Tuesday, June 28, 2011

Popularity is overrated!

As a keen student of Australian politics I have noticed a subtle change - and I kind of like it. Polls have come out in recent times suggesting the current government is not popular, and one poll came out this week and actually suggested the opposition leader is more popular than the PM. Of course the media salivate over every poll, and spend an inordinate amount of time asking politicians all sorts of questions about the polls. And the standard responses we hear from politicians are predictable and dull - “The only poll that counts is election day.”, and “Of course we are listening to the concerns of the Australian people.” etc.
What I have noticed in recent times are a new series of responses from the Prime Minister and her ministers that go a little like this - “We don’t really care about the polls. We are actually trying to do some difficult and important things. We want to get them right. There is a lot of popularist noisy opposition, but we are going to do what we believe to be the right thing, whether it is popular or not”. I kind of like that approach to leadership. I am not sure if I agree or not with the policies, but there is something refreshing when leaders say that they want to do what they think is right - not just what they think will make them popular.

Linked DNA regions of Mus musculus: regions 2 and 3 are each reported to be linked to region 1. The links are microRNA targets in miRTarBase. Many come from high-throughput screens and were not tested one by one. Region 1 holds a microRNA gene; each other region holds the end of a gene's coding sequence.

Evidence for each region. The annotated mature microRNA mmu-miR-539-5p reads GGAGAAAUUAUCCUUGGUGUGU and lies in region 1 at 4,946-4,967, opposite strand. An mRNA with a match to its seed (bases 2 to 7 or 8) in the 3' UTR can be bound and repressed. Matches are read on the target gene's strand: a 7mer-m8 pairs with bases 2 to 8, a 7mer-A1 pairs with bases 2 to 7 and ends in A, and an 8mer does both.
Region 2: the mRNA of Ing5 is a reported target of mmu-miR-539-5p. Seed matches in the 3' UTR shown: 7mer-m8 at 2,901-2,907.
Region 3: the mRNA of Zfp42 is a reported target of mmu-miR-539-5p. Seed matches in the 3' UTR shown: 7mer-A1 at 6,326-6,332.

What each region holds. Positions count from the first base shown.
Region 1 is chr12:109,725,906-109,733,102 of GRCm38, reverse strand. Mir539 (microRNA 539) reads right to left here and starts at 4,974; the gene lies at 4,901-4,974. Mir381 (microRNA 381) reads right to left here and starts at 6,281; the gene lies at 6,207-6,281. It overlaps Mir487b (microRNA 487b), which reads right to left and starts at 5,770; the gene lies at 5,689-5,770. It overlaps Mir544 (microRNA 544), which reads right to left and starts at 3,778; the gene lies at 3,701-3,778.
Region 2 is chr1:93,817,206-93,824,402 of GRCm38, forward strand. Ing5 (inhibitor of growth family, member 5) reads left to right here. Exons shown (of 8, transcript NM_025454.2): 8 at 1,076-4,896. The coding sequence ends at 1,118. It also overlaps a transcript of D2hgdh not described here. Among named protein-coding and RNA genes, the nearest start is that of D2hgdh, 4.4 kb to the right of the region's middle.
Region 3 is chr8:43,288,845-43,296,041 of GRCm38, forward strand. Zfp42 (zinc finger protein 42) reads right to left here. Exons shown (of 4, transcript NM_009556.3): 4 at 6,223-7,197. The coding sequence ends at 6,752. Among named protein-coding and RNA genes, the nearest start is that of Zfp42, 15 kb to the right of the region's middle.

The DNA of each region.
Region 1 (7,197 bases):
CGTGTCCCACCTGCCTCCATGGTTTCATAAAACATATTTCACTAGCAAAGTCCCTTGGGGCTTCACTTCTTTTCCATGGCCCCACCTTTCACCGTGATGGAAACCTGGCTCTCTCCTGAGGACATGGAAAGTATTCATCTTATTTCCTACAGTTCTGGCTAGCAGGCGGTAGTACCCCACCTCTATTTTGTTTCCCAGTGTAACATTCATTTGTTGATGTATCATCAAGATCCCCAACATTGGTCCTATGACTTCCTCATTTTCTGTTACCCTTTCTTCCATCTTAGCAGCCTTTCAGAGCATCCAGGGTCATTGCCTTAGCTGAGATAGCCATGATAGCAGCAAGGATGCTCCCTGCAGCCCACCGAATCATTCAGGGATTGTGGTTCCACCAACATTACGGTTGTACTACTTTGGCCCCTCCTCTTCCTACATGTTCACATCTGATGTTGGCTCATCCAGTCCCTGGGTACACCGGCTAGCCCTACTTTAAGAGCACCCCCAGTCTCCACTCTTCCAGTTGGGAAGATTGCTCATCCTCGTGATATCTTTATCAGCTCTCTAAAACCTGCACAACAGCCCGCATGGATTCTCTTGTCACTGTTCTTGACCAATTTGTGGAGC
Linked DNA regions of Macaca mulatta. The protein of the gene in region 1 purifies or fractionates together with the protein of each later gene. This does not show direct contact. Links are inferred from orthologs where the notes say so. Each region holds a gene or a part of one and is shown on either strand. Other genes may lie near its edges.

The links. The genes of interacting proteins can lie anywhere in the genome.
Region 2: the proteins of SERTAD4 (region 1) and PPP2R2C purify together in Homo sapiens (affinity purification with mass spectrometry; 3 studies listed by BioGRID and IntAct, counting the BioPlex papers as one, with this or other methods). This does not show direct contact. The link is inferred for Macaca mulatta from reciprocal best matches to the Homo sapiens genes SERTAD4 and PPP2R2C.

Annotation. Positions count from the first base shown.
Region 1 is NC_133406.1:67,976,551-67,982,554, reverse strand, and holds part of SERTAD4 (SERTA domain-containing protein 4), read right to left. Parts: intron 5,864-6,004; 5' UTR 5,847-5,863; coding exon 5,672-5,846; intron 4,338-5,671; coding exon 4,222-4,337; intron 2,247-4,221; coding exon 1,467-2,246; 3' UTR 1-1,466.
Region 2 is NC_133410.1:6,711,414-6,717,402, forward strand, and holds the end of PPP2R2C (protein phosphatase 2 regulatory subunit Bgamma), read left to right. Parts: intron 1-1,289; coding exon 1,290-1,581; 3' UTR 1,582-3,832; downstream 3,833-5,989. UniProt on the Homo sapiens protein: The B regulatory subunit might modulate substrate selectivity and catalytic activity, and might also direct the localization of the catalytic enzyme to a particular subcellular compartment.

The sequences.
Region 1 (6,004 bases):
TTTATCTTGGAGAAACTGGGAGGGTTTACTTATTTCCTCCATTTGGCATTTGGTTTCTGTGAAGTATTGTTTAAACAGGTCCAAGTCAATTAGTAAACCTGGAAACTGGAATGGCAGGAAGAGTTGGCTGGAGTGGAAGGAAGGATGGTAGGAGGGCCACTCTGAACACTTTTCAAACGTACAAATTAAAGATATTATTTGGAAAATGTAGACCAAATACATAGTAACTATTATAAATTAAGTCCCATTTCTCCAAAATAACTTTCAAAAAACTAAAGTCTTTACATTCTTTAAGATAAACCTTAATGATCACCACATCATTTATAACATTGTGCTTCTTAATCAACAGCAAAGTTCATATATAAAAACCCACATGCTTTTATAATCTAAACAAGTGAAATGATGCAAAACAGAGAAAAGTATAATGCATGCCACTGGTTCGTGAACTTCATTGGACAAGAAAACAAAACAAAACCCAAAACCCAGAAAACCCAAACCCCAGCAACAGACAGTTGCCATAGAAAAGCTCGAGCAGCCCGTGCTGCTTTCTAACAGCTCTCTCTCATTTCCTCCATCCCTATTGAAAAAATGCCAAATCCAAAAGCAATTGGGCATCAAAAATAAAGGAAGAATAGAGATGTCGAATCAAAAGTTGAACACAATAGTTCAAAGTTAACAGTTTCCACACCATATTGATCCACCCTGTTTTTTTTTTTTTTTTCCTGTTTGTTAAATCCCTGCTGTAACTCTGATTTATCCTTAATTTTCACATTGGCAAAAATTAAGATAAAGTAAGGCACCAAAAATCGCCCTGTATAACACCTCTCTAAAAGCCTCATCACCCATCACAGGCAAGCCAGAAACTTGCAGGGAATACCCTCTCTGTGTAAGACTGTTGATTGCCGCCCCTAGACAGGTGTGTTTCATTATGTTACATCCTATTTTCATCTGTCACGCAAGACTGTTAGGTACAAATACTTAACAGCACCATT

Think of all the things in Australia, that at the time, popular opinion was opposed to, but in the end did turn out to be a real benefit. From the building of the Sydney Opera House to the introduction of a universal health system, to the introduction of a GST, to the welcoming of thousands of Indo-Chinese boat people in the Seventies, to the purchase of Blue Poles, to the floating of the Australian Dollar, we find a list of unpopular policies that history has judged very favourably. Now of course, we can all then list off a range of unpopular policies which did turn out to be a disaster, but still, leadership should be about leadership, and not just doing the things that will make us popular.

Great CEOs are not always universally liked. Teenagers are not designed to agree with their parents all the time, that is, if the parents are actually doing a good job.

Preachers are not called to always be popular or they have lost their prophetic edge. 

Even Jesus did not lead his followers by consensus. In fact, one famous time when he told his disciples that he had to suffer and die, one of them took his leader aside and told him in no uncertain terms that Jesus was losing their support. Jesus’ reaction to Peter showed little regard for the disciple’s polling.  

“Jesus turned and said to Peter, “Get behind me, Satan! You are a stumbling block to me; you do not have in mind the things of God, but the things of men.”” Matthew 16:23
In the end we will get the chance to vote on our politicians, but I for one would rather they lead than follow. 

Tuesday, June 21, 2011

When the Big Men Fall